Which is probably a good jumping off point for the ways Star Trek fails itself. One of the things the show has become in the public consciousness is a symbol of Liberal Hypocrisy, and the show was frequently sexist and racist in ways that undermined the messages of tolerance it tried to preach; the infamous ‘aliens that are black on one side and white on the other and argue over who is on the wrong side’ episode isn’t just bad because it’s preachy, it’s bad because it takes the rhetoric of white racist power structures and black liberation groups at face value, with one alien saying “we uplifted you from barbarism and taught you culture and reason!” and the other saying “yes, but then you enslaved us!” when, in fact, black people were just straight up enslaved and any ‘uplifting from barbarism’ crap was a false rationalisation given to justify it after the fact. I watched it the same week I saw Black Panthers: Vanguard of the Revolution and imagined a group of Panthers watching the episode after the murder of Fred Hampton, seeing their words twisted to make them look like pedantic upstarts who can’t let go of a grudge, and turning the television off in disgust. You can see it in the day-to-day treatment of characters, too. Kirk, Spock, and McCoy work so well because they can be easily reduced to their philosophical position and their role on the ship – Spock believes in Reason and serves as ship’s science officer, explaining the weird shit of the week; McCoy believes in Humanism and serves as the ship’s doctor. Sulu is the ship’s navigator and Uhura is ship’s communication’s officer, but what do they believe in? Both get some good moments, but no real coherent personality or views. It’s even more embarrassing when the white Chekov is introduced in the second season saddled with a full brash, arrogant Young Person personality.
(I also noted how, in terms of guest stars, men of colour are capable of being anything – geniuses, idiots, friends, and tragic villains – while, outside Uhura, women of colour occasionally show up as technical officers but the only guest star is a stereotype of an entitled princess that Kirk manfully subdues. Also, the Klingons look like Asian stereotypes in blackface.)
Further, one of the most basic questions any Star Trek discussion turns to is ‘was Gene Roddenberry’s vision of a utopia fundamentally incompatible with good storytelling?’. One of the way’s Ron Moore’s Battlestar Galactica was a response to the Trek ethos was that it would have the characters argue with each other all the time and often fail to come to an agreement. I believe this to be an oversimplification of Trek in a number of ways, missing both what it did well and what it did poorly. On the one hand, it misses how often the characters did actually argue and fight; there’s your classic Spock/McCoy arguments I talked about above, of course, but also, for a show that preached peace, the characters punched and killed its enemies, like, all the time, and it only barely managed to justify this in a ‘speak softly and carry a big stick’ way (come on, either violence is acceptable or it isn’t – don’t pretend you’re above violence when you use it at least three times an episode). But it also misses that this isn’t a show about Man vs Man, it’s a show about Man vs Falsehood. Watching the show, I could see in my head something that worked much more like Law & Order, with a team of people working together, scene-by-scene, to break down the truth behind a mystery, just driven by a hippie’s awe at the magic potential of the universe as opposed to an upper-middle-class disgusted outrage. I’m going to move onto the rest of the franchise, and my instinct is that they’ll take the basic idea this show sketched out and develop that L&O-like process, turning a cool idea into a functional world.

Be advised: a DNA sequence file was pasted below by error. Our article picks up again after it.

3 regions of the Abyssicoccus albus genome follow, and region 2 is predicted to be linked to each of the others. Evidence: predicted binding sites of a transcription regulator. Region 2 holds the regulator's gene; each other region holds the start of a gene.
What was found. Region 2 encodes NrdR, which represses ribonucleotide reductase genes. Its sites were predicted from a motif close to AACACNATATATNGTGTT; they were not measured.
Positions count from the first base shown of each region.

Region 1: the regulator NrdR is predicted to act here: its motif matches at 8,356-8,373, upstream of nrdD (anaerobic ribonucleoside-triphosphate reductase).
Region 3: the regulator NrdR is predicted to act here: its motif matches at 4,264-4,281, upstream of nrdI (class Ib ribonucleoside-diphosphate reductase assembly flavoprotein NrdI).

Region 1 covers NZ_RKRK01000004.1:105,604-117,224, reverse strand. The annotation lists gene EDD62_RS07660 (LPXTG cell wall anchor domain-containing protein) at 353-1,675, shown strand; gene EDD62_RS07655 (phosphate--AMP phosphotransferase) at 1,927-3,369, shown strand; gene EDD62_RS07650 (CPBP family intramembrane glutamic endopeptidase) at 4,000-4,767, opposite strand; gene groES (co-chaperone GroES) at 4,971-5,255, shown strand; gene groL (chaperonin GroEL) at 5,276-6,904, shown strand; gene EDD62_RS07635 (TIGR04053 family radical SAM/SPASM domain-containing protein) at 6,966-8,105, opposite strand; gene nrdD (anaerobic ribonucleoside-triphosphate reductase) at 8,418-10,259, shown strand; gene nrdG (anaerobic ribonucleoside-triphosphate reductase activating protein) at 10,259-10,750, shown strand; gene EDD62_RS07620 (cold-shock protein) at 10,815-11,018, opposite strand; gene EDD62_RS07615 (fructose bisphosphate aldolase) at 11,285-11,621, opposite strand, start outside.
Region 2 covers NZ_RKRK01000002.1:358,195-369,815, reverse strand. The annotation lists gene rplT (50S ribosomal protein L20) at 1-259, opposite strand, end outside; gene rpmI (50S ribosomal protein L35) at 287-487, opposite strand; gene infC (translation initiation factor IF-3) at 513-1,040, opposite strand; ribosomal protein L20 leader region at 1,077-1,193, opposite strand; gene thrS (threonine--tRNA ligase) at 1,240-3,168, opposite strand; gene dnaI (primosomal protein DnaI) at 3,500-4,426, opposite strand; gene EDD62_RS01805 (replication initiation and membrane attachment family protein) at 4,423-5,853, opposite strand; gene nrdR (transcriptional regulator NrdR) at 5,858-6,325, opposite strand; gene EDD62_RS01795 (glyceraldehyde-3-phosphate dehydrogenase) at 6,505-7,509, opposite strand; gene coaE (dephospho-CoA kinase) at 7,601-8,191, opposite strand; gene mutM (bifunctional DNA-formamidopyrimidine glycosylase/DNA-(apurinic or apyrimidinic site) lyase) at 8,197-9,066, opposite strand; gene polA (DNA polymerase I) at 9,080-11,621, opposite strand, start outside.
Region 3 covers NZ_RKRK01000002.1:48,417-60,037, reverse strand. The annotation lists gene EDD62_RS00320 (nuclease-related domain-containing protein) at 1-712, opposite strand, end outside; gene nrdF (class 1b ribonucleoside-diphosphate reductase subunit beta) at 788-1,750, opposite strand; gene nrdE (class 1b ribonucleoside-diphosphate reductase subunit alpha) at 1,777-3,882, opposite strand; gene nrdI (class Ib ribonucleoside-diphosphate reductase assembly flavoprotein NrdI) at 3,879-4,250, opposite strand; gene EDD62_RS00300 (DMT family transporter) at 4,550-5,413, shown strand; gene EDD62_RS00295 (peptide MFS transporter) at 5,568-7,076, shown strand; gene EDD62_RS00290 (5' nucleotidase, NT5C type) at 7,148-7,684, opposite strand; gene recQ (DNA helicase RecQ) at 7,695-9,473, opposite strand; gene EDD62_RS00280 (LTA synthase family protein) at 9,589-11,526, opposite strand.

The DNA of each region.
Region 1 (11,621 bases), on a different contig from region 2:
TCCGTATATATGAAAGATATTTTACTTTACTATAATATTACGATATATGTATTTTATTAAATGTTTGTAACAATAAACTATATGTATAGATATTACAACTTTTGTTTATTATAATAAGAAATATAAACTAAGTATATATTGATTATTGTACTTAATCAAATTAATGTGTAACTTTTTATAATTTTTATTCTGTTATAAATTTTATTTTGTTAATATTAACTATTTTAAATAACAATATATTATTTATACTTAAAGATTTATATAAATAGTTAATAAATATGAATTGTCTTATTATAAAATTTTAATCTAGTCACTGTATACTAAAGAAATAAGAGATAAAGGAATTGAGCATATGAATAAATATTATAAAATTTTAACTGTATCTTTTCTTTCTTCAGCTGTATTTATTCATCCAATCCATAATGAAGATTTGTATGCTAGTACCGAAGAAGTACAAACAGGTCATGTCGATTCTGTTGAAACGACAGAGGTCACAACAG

I want to end by looking at the echoes of Star Trek in all the space operas I love or study. Mass Effect really does put you in the role of Kirk, not just in the sense that you go out into space to resolve moral dilemmas in the way you see fit, but in that you have a crew that serves as inspiration for your decisions through both their professional role and their particular philosophical outlook. There’s also the way that it takes the long way around to finding that Trek divinity; the ME galaxy is so quantified and so mundane that it can eventually find the true cracks in reality and see that weird alienness that hides underneath it; the reveal of the nature of the Reapers strikes me as a very Trek scene. Meanwhile, I can see how all the worst parts of the Stargate TV franchise comes from poorly imitating so much of Trek in ways that don’t often fit their own morality; they do throw divine creatures like the Ancients into the story, but without any real wisdom or awe, and the characters generally respond with indifference and sarcasm before they’re very, very gradually phased out (the show’s real enthusiasm is in developing how the aliens and technology work, which is also cool but far more mundane). Although the best aspect of the show is also lifted from Trek – the Kirk/Spock/McCoy influence is very visible in the banter between the characters, with arguably the franchise’s greatest creative achievement, Rodney McKay, being an excellent riff on guys who think they’re Spock but lack his humanity. What’s really strange is realising the one true successor to original flavour Star Trek is Futurama. It has literally all the same impulses; it explores the inexplicable and recreates the past with equally exuberant glee, it riffs on a single concept before moving on, and it philosophises without taking a clear, rigid position. It’s as if committing to being a comedy gave it a singular purpose that Star Trek could never quite find that snapped all these impulses together.